Who can read that and not be tempted to exclaim, “Is that mere rhetoric?” No, not so. Each of the instances referred to by Chrysostom is drawn right out of the Scriptures. The Bible talks about the privilege of prayer and cautions against insincere prayer. Whether we’re talking about the Welsh Revival or that in the Hebrides or the Second Evangelical Awakening in America, all had one thing in common — concerted prayer over a protracted period of time. Often as a student I would read stories of those revivals and their foundations of prayer, and I would think, That’s what I want to build my life on — the solid footing of prayer. My library is full of books on prayer. One would think that with each passing year the discipline of prayer would get easier, but in fact it doesn’t. Whether early in the morning or late at night, it is always a challenge. But as God has proved himself, I have had several different experiences in which I sensed God’s very clear answer within my spirit. There is no doubt in my heart that prayer makes a difference in anyone’s life.
Is Anyone Listening?
Does Anyone Care?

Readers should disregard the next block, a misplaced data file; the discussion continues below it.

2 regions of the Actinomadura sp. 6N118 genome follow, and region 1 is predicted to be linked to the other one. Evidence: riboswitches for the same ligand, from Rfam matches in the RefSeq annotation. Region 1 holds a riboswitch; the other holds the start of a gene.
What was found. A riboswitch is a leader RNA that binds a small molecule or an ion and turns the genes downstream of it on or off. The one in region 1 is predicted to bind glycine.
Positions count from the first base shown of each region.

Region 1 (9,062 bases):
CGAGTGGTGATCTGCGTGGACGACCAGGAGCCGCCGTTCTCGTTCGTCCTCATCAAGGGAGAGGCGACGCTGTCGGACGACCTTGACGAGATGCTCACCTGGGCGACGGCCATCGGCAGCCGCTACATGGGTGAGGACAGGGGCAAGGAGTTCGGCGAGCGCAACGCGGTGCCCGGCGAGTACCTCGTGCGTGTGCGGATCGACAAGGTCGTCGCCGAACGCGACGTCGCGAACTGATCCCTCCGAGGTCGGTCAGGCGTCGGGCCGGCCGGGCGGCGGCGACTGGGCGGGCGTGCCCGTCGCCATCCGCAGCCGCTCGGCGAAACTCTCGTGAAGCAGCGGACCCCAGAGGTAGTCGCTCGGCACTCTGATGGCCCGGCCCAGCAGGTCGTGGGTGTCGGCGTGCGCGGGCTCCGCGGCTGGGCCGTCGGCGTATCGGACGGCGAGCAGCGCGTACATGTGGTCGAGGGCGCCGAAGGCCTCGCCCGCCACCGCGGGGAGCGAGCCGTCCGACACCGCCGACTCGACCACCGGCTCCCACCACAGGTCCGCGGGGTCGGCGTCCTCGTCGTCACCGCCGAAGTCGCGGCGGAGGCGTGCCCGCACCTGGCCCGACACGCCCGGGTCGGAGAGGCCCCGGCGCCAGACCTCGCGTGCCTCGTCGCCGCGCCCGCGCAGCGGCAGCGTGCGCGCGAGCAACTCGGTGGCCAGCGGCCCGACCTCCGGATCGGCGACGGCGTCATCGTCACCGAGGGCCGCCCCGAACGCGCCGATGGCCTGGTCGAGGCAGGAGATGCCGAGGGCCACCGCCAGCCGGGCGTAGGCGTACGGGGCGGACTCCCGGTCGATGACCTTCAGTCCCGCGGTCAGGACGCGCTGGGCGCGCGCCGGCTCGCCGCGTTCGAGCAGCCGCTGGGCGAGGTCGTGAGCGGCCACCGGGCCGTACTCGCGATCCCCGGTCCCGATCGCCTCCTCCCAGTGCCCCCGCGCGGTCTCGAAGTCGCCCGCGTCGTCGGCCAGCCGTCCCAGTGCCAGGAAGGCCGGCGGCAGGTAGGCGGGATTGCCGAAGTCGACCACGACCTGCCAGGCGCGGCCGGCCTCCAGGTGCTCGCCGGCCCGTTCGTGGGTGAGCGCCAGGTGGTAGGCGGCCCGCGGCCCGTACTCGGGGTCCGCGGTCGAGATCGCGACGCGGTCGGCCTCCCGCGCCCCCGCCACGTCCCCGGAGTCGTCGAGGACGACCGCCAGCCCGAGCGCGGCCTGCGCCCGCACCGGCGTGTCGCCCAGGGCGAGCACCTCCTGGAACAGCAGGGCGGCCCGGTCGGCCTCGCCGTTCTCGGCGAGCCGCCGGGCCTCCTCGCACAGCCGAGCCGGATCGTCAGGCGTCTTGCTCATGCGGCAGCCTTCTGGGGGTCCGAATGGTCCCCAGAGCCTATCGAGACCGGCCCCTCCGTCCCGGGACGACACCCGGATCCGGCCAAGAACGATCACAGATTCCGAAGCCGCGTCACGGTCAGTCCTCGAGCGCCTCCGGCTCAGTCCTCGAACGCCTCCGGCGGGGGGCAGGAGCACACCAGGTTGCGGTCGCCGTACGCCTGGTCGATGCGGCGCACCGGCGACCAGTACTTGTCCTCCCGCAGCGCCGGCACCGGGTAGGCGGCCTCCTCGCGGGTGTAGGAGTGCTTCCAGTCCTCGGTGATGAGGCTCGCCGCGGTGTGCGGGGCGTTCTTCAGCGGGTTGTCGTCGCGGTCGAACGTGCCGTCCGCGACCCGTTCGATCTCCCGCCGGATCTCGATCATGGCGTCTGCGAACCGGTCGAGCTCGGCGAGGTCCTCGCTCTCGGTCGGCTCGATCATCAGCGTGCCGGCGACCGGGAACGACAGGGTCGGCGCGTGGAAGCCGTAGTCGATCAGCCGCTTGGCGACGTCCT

There is no getting around the fact that the answers to prayer that Bakht Singh and George Mueller regularly experienced don’t fit the common experience. My daughter Naomi has experienced some tough situations, but, by God’s grace, has kept her feet steady. She travels the globe, working on behalf of the neediest of the world. Whether in the rescue or rehabilitation of women enslaved by the sex-trafficking industry or help for children affected by AIDS — either through the loss of their parents or their own diagnosis of HIV positive — she is in the thick of situations where the need and pain are overwhelming. She often says that perhaps God intended her place to be among the broken people of the world, and in her own personal life she has endured much pain, disappointment, and betrayal. Every now and then I hear her say, “I wish God would answer some of my prayers in a way that would let me know he is even just listening.”